Dr. Karen Aline McKinnon, Advanced Study Program Post-doctoral fellow

At my empty desk before my PhD graduation. My work is entirely computational, so no lab coat necessary!

left: Karen at her empty desk before her PhD graduation. Karen’s work is entirely computational, so no lab coat necessary!

 

Education & Experience

2015-  Advanced Study Program Post-doctoral fellow at the National Center for Atmospheric Research, Boulder, CO

2015  PhD in Earth and Planetary Sciences from Harvard University, Cambridge, MA

2011  MSc in Geophysics (Glaciology) from Victoria University of Wellington, New Zealand

2010  BA in Earth and Planetary Sciences from Harvard University, Cambridge, MA

My interests

My research focuses on understanding and predicting temperature and precipitation variability across various spatial and temporal scales. I am currently focused on using data to better quantify the characteristics of temperature and precipitation distributions across space, with applications to an improved understanding about the probability of extreme events. Outside of research, I keep myself busy with books, the outdoors, and a well-stocked kitchen.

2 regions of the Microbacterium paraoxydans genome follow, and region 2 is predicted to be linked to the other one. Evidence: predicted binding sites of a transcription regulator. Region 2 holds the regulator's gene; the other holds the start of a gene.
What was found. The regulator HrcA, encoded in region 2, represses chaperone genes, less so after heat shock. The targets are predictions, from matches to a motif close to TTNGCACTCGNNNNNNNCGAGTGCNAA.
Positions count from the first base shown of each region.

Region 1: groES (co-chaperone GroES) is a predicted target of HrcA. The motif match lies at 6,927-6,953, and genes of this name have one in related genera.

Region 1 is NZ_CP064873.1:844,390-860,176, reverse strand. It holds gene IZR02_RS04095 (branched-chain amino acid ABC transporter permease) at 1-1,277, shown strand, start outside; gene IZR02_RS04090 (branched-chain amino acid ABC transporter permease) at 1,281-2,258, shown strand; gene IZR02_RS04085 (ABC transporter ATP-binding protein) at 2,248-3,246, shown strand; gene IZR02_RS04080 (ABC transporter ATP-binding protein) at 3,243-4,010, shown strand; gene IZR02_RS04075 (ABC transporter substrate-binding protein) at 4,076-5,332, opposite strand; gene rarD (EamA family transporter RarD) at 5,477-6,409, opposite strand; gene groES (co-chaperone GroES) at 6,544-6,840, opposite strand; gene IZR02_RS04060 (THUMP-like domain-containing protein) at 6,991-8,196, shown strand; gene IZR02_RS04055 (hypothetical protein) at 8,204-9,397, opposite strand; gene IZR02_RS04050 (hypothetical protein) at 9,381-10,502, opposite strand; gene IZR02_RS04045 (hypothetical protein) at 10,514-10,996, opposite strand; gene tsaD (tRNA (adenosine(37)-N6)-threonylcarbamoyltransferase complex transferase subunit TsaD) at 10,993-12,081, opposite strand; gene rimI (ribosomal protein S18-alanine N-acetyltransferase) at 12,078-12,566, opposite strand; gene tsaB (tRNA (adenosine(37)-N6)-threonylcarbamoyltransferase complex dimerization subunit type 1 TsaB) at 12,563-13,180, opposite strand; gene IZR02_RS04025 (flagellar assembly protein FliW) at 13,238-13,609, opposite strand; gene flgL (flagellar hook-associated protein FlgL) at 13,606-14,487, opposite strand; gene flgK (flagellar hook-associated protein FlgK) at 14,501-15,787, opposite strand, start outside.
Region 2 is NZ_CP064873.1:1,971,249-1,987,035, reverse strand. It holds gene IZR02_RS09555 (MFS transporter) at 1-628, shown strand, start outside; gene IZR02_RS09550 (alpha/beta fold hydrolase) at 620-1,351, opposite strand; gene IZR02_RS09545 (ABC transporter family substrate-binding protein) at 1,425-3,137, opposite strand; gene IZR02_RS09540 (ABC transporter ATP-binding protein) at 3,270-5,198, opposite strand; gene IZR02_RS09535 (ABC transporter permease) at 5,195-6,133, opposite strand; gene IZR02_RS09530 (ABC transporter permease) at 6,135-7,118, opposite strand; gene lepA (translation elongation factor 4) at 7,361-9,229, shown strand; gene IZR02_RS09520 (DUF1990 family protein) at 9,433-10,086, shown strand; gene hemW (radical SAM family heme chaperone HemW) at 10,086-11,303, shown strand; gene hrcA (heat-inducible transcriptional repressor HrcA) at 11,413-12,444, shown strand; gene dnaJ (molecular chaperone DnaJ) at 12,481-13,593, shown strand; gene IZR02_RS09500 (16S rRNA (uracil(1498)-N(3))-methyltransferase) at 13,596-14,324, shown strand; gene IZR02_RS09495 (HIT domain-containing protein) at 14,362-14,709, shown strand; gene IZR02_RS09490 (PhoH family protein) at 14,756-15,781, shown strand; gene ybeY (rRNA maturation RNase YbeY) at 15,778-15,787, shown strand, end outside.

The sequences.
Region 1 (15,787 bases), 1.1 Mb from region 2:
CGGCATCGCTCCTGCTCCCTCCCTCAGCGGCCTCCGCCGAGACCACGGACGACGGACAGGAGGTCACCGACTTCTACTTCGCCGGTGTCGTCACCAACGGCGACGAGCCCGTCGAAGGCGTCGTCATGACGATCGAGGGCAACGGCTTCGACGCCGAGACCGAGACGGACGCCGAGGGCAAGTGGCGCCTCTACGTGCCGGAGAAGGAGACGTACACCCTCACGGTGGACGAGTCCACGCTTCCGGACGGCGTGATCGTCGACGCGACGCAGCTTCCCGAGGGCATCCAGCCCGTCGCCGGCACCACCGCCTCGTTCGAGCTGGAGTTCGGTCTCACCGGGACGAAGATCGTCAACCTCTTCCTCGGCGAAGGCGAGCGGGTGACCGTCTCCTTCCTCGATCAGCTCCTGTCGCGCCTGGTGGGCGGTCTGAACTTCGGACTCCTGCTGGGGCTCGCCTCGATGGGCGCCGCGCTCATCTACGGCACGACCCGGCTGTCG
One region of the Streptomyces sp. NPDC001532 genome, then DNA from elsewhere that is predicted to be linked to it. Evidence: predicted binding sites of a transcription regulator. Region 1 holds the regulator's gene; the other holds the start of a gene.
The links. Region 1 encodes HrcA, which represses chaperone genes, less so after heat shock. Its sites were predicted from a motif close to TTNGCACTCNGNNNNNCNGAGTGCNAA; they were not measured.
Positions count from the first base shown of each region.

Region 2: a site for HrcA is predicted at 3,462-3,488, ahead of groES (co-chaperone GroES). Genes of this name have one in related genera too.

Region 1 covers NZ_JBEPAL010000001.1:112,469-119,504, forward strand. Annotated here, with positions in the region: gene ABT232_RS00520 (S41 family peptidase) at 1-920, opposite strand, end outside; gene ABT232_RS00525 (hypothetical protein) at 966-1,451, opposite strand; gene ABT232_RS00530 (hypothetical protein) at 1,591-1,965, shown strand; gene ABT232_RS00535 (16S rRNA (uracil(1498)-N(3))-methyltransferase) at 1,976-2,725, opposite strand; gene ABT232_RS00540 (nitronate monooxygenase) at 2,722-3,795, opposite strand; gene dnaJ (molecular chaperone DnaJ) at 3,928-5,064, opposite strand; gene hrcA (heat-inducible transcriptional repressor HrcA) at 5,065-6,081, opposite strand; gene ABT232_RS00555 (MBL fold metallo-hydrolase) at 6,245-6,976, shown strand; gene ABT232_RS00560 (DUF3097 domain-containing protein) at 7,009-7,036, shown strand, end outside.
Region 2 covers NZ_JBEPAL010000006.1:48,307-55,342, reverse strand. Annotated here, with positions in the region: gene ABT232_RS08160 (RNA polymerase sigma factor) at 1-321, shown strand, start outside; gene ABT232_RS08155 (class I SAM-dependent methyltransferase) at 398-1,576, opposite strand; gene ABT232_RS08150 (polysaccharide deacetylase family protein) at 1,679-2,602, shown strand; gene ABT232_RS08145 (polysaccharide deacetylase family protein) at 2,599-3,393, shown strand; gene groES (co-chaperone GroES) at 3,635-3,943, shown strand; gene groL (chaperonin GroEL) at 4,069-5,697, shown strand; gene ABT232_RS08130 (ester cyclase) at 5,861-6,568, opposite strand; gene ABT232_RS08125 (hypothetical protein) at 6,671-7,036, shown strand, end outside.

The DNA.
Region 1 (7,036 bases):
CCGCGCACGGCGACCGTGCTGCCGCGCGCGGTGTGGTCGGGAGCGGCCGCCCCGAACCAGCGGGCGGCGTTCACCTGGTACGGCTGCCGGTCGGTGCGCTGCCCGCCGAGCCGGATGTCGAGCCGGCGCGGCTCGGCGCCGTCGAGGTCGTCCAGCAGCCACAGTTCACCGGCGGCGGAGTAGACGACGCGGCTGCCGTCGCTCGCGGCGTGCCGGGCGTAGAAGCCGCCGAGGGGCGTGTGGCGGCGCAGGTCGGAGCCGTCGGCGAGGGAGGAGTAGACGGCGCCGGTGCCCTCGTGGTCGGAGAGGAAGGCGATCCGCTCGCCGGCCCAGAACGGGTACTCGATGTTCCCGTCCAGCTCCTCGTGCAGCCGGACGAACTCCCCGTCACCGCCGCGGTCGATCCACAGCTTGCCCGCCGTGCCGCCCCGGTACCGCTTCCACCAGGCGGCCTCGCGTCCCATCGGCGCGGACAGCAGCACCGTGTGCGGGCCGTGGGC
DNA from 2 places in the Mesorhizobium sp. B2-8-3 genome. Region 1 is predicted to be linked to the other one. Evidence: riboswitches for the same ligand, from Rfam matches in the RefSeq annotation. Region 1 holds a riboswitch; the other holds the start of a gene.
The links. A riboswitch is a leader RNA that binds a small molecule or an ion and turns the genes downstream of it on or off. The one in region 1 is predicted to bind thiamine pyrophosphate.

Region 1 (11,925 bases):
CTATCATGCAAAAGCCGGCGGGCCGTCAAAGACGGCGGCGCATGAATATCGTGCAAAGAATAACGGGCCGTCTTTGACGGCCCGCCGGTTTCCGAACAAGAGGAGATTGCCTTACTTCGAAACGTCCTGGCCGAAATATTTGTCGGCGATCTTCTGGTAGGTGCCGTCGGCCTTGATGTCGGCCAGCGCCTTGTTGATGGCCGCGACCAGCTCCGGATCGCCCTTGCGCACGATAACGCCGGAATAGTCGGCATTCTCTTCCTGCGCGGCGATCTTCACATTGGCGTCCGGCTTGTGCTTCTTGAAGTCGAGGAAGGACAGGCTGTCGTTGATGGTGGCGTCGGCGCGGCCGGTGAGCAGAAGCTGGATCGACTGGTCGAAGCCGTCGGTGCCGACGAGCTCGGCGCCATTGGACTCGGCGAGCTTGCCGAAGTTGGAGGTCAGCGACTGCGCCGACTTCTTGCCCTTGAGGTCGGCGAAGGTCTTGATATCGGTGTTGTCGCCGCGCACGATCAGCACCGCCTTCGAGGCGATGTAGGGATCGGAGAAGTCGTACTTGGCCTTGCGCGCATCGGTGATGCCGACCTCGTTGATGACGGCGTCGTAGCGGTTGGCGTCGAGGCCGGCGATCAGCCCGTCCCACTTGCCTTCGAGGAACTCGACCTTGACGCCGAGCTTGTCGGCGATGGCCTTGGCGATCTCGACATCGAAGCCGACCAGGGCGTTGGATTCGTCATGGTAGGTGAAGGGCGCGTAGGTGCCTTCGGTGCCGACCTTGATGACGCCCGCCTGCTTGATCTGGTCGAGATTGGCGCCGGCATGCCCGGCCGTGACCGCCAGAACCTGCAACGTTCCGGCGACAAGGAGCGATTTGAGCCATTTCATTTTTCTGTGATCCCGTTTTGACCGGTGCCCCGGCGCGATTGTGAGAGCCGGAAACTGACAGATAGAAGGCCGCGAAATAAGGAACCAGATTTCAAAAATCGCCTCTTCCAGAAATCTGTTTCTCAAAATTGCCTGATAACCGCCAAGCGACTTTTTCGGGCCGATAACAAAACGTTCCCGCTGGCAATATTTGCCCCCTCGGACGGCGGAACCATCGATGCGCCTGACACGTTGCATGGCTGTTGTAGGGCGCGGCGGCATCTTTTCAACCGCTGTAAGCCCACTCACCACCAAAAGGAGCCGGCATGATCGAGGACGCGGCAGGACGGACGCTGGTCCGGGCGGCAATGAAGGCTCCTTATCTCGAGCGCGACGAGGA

How I became a scientist

Growing up as the daughter of two scientists, I actually assumed I would be a scientist from a very young age. Although neither of my parents are earth scientists, I happened to learn about both global warming and the ice ages at some point in elementary school, seeding my interest in climate variability. While I wandered away from science at various points — dabbling in law, politics, and business — I always find myself drawn back to earth science. I am still early in my career, though, so we’ll see what’s next.

How my work benefits society

Temperature and precipitation variability affect human health, crop productivity, and even the stability of our infrastructure. Increasing our knowledge of the range of variability we can expect — including what may change with climate change — can help governments better prepare for extreme events. I also work on developing methods for long-lead predictability of extremes, which will also increase societal resilience.